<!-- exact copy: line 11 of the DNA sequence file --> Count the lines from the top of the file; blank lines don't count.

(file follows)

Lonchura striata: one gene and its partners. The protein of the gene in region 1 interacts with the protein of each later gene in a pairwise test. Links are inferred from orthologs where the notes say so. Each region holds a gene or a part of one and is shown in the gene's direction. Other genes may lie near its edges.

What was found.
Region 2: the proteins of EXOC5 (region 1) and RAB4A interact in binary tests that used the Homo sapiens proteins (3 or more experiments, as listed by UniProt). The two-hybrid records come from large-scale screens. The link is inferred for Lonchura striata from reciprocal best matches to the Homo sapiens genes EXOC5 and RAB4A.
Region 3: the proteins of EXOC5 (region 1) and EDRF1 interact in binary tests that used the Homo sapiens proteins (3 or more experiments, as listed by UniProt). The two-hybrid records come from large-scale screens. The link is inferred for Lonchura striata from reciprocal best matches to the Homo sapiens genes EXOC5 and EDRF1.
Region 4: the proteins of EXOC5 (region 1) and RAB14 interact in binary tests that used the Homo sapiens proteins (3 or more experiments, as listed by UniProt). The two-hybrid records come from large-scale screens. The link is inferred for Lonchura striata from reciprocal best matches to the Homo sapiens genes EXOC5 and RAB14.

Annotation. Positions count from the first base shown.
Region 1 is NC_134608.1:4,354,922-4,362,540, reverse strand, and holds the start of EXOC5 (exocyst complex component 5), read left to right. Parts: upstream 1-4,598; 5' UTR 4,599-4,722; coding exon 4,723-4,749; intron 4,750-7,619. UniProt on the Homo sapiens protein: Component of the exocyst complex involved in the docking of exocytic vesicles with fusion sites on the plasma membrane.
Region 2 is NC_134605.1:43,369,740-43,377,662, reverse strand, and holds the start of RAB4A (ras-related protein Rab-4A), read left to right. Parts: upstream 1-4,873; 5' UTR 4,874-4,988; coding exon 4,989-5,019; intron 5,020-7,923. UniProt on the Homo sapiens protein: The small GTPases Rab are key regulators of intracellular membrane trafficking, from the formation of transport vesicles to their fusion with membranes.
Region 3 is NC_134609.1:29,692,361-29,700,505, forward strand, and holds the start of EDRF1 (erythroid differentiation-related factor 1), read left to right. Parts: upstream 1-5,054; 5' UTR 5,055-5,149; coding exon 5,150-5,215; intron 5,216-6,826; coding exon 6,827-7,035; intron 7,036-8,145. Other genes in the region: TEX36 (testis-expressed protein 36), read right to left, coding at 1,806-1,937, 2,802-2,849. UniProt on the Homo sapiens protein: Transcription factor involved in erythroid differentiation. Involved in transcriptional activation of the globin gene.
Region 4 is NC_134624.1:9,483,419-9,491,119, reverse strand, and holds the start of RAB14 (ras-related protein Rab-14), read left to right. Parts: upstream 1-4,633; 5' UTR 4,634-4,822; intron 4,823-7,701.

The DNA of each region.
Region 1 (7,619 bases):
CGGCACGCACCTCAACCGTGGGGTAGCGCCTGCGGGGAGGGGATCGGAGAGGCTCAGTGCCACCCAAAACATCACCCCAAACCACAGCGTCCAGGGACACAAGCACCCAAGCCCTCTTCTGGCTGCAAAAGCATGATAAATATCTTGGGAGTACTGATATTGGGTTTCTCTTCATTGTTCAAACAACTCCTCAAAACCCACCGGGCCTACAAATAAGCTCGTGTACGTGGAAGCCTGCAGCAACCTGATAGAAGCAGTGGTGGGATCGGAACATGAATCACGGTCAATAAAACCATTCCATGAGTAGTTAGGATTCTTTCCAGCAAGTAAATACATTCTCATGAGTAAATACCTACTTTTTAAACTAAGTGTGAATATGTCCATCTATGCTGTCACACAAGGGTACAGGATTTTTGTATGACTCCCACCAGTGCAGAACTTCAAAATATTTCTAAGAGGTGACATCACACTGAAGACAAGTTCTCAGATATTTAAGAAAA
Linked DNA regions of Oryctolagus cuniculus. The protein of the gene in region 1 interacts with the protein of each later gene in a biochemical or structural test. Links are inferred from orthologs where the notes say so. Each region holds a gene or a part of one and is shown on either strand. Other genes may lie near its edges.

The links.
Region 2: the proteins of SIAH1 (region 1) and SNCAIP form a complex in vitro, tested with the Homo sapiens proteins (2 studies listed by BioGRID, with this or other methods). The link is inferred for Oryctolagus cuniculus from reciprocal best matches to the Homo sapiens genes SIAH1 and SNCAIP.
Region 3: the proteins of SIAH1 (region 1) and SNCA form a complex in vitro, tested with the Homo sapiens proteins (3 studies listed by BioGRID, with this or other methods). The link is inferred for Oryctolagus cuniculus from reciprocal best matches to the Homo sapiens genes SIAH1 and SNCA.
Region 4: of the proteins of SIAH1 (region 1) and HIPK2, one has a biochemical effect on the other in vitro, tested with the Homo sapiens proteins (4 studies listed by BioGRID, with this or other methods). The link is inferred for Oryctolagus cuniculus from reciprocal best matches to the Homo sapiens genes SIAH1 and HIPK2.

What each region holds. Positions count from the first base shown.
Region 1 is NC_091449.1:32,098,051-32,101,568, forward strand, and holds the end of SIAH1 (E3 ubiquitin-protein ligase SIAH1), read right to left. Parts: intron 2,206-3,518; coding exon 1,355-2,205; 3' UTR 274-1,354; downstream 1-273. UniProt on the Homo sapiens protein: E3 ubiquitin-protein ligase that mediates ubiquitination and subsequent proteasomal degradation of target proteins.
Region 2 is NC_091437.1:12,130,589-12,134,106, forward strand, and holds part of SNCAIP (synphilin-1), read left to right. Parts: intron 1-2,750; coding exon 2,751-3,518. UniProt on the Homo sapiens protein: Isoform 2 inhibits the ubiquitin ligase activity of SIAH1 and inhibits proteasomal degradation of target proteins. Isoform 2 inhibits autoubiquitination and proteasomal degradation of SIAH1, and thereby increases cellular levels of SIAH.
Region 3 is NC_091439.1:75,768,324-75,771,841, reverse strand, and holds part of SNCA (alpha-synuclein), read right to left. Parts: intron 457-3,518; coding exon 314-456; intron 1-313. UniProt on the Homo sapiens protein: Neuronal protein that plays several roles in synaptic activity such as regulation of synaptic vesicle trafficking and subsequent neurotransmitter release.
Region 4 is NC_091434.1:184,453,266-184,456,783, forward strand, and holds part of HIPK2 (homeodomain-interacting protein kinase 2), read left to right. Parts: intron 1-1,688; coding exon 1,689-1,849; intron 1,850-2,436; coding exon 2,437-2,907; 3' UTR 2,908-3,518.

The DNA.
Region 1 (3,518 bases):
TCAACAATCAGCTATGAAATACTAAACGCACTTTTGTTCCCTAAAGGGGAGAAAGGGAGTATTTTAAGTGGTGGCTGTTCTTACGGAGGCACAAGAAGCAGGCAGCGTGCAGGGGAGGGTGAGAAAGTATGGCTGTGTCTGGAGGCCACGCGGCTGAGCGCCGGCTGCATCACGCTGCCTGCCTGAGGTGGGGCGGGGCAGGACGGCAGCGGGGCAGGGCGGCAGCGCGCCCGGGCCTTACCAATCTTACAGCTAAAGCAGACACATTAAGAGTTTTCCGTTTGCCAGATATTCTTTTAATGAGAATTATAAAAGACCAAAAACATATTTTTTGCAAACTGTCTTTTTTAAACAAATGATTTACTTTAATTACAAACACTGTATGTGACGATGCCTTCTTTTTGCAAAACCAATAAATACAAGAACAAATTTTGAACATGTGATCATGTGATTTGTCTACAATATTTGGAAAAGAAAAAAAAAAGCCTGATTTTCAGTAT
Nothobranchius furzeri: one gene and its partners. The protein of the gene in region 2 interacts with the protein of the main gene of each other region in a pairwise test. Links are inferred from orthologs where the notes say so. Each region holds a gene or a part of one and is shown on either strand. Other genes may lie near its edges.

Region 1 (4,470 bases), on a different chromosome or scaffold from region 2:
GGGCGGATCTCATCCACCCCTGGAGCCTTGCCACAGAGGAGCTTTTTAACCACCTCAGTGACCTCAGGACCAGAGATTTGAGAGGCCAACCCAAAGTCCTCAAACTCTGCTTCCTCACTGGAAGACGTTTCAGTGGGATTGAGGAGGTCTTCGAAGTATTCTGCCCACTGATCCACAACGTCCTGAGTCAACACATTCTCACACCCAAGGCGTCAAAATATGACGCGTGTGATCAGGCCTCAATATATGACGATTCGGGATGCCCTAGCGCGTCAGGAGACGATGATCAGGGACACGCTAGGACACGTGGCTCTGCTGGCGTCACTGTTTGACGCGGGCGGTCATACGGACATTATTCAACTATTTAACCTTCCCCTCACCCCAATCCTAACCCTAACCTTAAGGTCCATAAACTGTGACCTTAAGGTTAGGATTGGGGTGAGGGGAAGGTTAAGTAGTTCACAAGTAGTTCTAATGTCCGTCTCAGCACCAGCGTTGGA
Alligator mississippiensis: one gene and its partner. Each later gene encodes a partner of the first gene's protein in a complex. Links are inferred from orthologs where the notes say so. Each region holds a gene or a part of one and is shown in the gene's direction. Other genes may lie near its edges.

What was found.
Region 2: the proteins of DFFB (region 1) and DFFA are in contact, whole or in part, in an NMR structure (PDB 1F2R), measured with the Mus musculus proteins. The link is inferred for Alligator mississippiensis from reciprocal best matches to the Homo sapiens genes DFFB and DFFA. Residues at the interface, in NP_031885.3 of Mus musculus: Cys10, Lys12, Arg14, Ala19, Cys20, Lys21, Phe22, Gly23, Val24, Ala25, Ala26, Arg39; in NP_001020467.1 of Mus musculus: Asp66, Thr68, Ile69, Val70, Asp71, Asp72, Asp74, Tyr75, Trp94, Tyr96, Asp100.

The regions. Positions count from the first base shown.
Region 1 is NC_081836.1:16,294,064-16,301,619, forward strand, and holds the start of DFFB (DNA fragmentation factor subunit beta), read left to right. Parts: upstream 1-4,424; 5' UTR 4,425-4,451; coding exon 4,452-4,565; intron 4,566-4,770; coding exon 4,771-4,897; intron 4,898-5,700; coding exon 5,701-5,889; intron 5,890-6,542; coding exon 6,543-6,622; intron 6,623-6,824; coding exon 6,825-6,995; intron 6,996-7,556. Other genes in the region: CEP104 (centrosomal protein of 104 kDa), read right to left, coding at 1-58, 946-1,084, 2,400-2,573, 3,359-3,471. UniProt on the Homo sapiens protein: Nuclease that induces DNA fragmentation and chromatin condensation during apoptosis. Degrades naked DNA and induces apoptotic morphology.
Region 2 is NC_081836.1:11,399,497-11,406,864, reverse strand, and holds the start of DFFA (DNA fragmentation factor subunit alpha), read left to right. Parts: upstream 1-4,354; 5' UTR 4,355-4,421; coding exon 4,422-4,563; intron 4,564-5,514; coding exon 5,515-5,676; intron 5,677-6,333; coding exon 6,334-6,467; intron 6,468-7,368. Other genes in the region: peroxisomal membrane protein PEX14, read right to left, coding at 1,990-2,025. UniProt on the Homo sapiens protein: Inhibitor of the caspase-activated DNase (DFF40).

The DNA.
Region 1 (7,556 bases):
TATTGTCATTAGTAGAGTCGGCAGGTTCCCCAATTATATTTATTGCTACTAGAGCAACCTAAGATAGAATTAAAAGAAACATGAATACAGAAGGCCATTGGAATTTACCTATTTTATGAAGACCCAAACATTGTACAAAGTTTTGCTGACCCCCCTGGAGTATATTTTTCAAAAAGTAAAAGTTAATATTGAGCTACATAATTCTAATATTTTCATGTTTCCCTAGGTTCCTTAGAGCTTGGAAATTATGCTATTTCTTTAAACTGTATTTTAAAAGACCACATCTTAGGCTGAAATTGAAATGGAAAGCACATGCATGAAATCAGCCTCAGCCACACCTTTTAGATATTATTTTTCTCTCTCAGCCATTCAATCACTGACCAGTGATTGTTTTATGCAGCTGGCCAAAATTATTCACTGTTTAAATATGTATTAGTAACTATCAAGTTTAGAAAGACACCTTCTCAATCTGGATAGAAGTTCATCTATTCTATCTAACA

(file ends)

The DNA of each region.